Colonel Gary Powell of the Richmond County Sheriff's Dept. says the tabloid media haven't been given a designated shooting area outside Augusta National's entry. "They can use public property, and that's it," says Powell. As of Mar. 29 he had received inquiries from only two celebrity-news organizations, the syndicated TV show Extra and the Web site TMZ.com. (The latter was already breaking news from Augusta about a Masters-week bikini contest at Hooters that, it predicted, would put "Tiger Woods' newfound willpower...to the ultimate test.") Other news outlets reported that one of Woods' women friends would spend the Masters week dancing at a men's club up the road in Atlanta.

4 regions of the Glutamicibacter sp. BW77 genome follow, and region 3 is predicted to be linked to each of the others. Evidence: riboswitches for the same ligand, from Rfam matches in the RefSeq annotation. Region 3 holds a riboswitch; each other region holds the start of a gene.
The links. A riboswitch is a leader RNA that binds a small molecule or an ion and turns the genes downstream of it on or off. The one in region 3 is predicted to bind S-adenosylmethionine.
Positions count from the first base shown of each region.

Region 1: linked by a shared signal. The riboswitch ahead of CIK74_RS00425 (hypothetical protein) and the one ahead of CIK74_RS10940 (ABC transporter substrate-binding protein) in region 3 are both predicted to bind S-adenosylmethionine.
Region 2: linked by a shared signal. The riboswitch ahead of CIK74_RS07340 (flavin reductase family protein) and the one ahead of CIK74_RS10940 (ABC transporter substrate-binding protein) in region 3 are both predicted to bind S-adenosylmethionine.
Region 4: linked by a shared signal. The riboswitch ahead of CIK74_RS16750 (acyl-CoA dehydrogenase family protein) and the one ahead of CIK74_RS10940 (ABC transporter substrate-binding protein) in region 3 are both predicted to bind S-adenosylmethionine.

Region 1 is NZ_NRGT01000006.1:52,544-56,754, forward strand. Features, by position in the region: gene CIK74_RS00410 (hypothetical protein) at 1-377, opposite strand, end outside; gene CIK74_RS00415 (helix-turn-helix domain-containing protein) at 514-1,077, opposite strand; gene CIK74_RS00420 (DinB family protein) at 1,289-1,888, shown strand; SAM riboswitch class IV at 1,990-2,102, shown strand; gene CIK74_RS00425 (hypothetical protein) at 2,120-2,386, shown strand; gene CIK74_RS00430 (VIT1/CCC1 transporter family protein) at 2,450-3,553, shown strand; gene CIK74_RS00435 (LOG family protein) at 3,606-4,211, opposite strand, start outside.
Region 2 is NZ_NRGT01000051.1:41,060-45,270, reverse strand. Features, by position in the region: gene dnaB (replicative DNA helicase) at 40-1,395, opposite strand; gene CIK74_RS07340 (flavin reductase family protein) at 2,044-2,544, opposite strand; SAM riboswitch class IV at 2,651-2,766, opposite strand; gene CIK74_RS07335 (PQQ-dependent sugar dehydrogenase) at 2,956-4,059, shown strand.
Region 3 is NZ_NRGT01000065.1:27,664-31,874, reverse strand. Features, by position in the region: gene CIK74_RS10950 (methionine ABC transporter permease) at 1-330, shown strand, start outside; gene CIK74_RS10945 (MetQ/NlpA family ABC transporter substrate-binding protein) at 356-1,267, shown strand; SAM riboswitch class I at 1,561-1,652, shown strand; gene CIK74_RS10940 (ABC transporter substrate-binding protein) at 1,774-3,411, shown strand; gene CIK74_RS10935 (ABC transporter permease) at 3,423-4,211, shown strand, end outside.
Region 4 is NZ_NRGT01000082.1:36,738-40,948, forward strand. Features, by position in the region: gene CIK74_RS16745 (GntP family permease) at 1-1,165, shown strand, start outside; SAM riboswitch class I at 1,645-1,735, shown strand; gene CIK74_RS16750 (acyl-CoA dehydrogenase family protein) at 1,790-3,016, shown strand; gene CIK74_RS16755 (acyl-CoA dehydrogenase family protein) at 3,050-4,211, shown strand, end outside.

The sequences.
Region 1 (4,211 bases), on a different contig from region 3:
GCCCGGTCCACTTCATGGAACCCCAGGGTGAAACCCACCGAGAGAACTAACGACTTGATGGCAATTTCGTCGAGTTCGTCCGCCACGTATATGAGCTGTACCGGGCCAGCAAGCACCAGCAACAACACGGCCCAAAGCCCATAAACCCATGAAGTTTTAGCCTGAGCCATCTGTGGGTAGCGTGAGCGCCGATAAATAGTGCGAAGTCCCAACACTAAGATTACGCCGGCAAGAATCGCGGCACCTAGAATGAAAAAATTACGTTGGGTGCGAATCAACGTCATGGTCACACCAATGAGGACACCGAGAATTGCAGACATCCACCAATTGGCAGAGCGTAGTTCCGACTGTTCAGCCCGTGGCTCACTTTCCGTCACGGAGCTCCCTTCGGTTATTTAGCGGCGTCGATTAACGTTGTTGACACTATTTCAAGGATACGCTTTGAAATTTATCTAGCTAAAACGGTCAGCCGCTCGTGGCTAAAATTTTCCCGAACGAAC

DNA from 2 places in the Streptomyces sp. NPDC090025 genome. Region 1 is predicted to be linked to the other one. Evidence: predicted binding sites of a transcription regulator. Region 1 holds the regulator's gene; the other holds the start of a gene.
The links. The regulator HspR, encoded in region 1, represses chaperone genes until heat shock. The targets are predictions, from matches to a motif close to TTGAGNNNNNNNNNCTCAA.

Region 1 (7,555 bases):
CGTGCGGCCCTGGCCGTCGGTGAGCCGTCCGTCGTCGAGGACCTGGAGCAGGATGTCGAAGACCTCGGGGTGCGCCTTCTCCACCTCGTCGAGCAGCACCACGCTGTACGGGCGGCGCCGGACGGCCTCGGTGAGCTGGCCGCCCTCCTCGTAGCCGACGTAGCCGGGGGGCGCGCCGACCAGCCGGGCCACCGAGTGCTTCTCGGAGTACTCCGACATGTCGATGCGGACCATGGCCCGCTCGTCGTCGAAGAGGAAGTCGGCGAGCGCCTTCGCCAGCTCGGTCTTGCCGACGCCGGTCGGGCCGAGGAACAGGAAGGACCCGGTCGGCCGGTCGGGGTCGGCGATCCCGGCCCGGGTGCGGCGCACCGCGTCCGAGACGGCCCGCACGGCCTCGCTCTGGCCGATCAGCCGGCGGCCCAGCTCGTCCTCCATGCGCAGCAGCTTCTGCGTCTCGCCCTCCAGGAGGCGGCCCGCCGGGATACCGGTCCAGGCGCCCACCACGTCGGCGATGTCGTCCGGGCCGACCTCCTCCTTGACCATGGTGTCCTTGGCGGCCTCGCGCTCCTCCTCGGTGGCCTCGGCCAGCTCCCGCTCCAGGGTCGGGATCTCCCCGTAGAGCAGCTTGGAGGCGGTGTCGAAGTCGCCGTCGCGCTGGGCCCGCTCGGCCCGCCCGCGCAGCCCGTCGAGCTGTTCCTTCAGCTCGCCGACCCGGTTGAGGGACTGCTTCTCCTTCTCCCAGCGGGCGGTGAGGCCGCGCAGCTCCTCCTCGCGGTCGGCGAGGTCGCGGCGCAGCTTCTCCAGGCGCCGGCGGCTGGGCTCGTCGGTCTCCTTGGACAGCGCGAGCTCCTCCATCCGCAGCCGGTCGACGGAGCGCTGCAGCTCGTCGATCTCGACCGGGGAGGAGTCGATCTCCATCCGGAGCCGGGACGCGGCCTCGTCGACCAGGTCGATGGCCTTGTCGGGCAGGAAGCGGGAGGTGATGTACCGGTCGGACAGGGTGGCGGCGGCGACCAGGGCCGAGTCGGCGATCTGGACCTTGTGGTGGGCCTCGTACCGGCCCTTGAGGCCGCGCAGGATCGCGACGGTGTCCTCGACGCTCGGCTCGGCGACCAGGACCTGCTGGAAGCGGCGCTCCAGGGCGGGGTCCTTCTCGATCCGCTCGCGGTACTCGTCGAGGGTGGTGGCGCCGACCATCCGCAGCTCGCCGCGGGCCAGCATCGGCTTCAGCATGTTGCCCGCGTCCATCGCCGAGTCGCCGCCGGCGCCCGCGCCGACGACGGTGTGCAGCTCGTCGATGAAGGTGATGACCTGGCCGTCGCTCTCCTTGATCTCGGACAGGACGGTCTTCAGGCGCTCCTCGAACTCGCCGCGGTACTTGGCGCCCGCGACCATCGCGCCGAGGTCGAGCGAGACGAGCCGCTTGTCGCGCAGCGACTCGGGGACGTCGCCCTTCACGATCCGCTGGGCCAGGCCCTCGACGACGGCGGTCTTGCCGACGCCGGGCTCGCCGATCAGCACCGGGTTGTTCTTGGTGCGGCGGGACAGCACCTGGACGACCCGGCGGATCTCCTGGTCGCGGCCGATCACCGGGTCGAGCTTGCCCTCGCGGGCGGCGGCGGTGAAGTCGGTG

Augusta thinks it can handle the media crush because it successfully policed singer James Brown's December 2006 funeral. "We don't know what to expect from [the paparazzi]," says Powell, "but we're not worried about them."
In truth, there's an obvious element of unpredictability here—the control freaks of Augusta can't possibly button down all the potential points of disorder. "How do you control a golf tournament?" asks PGA player and Augusta native Charles Howell III. "How do you control what somebody may yell or what somebody may say?"